Terrence Clarke declares for NBA draft
LEXINGTON, Ky. (WYMT) - Kentucky men’s basketball freshman guard Terrence Clarke announced Friday he plans to submit his name for the 2021 NBA Draft and forgo his remaining eligibility.
#Blessed pic.twitter.com/TDmKqFcnDG— Terrence Clarke (@terrenceclarke_) March 19, 2021
Clarke was one of UK’s top performers in the nonconference season, but a leg injury kept him out of the entire Southeastern Conference regular-season slate.
“As an adolescent, having the privilege to put on the Kentucky uniform and play in front of the BBN was always a lifelong goal of mine,” Clarke said. “Although it was hindered due to things out of my own control, the experience is something I will keep with me forever. I have grown a lot with this experience and I will never take it for granted. After discussing it with my family, I have decided to renounce my eligibility and declare for the NBA Draft. I had high expectations coming into this season and, of course, didn’t expect to be injured, which I understand is part of the game. Thank you to Coach Cal, the coaching staff and my teammates! BBN, I hope to make you all proud as a I pursue my dreams.”
Clarke is the second player from the 2020-21 Wildcats’ roster to declare for the 2021 NBA Draft. Freshman Isaiah Jackson declared his intentions on Wednesday, leaving open the option to return to school.
Under NCAA rules, players sign with an NCAA-certified agent, submit paperwork to receive evaluations from the NBA, participate – if invited – in the NBA Draft Combine, and still return to school. Clarke intends to sign with an agent but will not return to Kentucky.
“This was not an easy decision for Terrence, who I admire for how he handled adversity, stuck with it and battled back to be there for his teammates in SEC Tournament game,” UK head coach John Calipari said. “Terrence has unbelievable ability and upside, and my only disappointment for him is that he didn’t have a chance to build on what he started because of the leg injury. Having said that, I am confident in his ability to make a major impact in that league. He has great size, can get downhill and score the ball, create for his teammates, and can play and guard multiple positions. Terrence showed me a lot this year in how he handled the hand he was dealt and became a great teammate. Like Jarred Vanderbilt, who had a similar challenge, I really believe Terrence’s best days are ahead of him. I will be rooting like crazy for him and I know our fans will be as well.”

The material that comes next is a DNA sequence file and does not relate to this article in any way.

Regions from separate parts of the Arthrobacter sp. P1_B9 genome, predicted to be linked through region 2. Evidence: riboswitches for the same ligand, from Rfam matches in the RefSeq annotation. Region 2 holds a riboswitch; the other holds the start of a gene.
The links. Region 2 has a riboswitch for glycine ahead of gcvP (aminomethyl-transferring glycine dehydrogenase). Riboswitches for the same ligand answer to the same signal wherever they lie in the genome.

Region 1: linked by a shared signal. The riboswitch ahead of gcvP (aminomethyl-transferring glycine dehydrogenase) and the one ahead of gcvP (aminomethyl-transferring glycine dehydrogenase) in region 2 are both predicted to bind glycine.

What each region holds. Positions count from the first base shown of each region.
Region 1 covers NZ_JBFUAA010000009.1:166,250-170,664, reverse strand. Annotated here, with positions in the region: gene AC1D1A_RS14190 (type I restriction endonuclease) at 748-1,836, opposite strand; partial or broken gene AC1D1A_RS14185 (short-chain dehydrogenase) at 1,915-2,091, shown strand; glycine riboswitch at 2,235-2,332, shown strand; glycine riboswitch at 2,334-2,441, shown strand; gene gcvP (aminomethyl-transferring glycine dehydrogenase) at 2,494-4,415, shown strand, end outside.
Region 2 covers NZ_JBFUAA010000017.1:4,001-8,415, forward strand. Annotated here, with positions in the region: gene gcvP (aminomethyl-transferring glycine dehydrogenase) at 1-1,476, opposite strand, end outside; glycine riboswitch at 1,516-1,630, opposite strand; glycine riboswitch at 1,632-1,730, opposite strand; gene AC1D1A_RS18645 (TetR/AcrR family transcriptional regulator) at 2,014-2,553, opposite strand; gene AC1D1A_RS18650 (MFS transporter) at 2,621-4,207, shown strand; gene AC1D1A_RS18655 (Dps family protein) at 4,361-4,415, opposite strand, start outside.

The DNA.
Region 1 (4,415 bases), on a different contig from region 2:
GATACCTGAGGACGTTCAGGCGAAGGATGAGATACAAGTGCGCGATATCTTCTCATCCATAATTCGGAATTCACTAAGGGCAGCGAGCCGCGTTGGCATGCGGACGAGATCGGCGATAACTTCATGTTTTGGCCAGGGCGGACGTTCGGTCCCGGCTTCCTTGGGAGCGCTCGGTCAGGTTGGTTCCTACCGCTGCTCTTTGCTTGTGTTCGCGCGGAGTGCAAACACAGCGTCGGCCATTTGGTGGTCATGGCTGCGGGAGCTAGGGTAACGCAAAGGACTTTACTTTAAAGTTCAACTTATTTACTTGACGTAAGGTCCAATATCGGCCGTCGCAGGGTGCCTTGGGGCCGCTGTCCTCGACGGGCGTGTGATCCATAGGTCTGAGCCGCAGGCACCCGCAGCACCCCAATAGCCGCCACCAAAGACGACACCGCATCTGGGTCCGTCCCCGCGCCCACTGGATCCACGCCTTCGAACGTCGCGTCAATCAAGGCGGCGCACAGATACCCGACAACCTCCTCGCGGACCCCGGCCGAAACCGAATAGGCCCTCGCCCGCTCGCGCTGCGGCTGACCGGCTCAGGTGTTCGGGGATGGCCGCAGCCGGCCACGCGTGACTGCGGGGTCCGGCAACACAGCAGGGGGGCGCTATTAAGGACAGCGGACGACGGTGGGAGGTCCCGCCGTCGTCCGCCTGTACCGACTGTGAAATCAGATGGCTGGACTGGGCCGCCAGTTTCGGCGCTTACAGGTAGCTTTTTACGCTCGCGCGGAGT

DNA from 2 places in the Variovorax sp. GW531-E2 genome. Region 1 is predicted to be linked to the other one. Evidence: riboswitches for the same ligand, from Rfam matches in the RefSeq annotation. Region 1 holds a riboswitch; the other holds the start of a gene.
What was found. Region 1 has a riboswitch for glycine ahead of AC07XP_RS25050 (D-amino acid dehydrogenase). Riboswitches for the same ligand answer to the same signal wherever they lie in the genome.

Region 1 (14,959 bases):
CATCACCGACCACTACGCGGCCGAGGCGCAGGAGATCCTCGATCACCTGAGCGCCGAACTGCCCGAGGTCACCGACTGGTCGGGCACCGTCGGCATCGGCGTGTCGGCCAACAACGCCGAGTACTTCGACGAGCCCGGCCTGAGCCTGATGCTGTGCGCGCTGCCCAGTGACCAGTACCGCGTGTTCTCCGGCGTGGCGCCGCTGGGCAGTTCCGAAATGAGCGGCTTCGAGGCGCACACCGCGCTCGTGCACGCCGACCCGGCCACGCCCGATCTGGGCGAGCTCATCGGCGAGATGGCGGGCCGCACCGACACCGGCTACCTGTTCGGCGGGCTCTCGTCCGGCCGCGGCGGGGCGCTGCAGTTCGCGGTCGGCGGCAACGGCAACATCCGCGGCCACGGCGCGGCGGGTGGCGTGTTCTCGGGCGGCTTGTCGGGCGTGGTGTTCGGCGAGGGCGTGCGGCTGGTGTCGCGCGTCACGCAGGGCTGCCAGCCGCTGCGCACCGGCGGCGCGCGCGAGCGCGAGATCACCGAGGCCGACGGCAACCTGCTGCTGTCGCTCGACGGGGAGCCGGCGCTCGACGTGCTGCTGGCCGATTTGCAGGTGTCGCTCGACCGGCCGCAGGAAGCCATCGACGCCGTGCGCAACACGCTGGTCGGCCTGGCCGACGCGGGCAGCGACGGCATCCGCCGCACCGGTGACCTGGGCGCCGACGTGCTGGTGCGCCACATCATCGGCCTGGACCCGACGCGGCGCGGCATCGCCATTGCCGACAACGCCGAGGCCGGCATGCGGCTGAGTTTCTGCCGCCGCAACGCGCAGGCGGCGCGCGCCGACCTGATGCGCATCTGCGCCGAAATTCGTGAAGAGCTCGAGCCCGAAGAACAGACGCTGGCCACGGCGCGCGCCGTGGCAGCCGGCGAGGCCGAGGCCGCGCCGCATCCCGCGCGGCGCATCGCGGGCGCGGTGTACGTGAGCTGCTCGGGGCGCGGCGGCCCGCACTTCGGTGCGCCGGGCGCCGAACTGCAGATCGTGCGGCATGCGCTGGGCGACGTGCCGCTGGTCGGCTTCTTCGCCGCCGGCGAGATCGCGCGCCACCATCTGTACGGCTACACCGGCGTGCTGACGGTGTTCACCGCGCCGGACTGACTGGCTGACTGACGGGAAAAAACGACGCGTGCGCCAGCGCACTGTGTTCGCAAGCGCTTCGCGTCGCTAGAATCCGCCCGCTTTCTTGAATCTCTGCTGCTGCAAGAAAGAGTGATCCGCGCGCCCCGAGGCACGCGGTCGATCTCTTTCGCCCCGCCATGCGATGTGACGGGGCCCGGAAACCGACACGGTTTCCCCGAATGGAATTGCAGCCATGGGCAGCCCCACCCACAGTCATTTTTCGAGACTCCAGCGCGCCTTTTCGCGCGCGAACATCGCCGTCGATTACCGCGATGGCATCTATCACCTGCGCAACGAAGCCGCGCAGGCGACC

Clarke was limited to eight games in the 2020-21 season – seven in nonconference play and one in the SEC Tournament – because of a right leg injury. He made six starts and averaged 9.6 points, 2.6 rebounds and 2.0 assists per game.
The 6-foot-7 guard scored in double figures in four of his first five games and was shooting 49.1% prior to the North Carolina game, when he suffered his leg injury. Clarke played through the injury vs. UNC and the next game at Louisville before being sidelined for the conference season.
Despite missing more than two months of action, Clarke battled back to provide nine important minutes with three assists in the SEC Tournament game vs. Mississippi State.
Clarke’s best performance was a 22-point, three-assist game vs. Georgia Tech in early December. He was 9 of 14 from the floor with three 3-pointers. Showing an ability to attack the rim and create for his teammates, Clarke spent time at the point guard position the next three games until being sidelined.
The Boston native scored 15 points and grabbed six rebounds vs. Richmond, posted 14 points with three assists vs. Notre Dame, and made his college debut with 12 points, four assists and three steals in the rout of Morehead State.
Clarke was one of the top prospects in the 2020 high school class. A consensus five-star prospect, he was ranked as high as No. 8 in the final Rivals rankings. The 2020 England Preparatory School Athletic Council AAA Player of the Year led Brewster Academy to the 2019 National Prep Championships and had his team back in the 2020 finals before the COVID-19 pandemic canceled the rest of the event.
Since Calipari joined the Kentucky program for the 2009-10 season, UK has produced 41 NBA Draft picks over 11 seasons, far and away more than any other school. Included in the 41 are 31 first-rounders, three No. 1 overall picks and 21 lottery selections.
Of the 28 players at UK who have declared for the NBA Draft after their freshman seasons, 26 have been first-round picks (and all 28 have played in an NBA game). Calipari is 30 for 32 in that regard when including his players from Memphis.
Of the 66 players who have finished their college careers at Kentucky under Calipari (through the 2019-20 season), 41 were selected in the NBA Draft, a 62.1% success rate. Another six of those made the NBA, and the majority of the rest were walk-ons.
Calipari’s players are not only reaching the next level, they are succeeding when they do. Since 2010, eight of his players have garnered 26 All-Star selections. Derrick Rose (from Memphis) was named league MVP in 2011. Five of his players have been tabbed All-NBA (Rose, John Wall, Anthony Davis, DeMarcus Cousins and Karl-Anthony Towns), three have been named NBA Rookie of the Year (Rose, Tyreke Evans and Towns), and 14 players from Calipari’s first 10 teams at Kentucky have made the NBA All-Rookie teams.
For the latest on the Kentucky men’s basketball team, follow @KentuckyMBB on Twitter, Facebook, Instagram and TikTok, and on the web at UKathletics.com.
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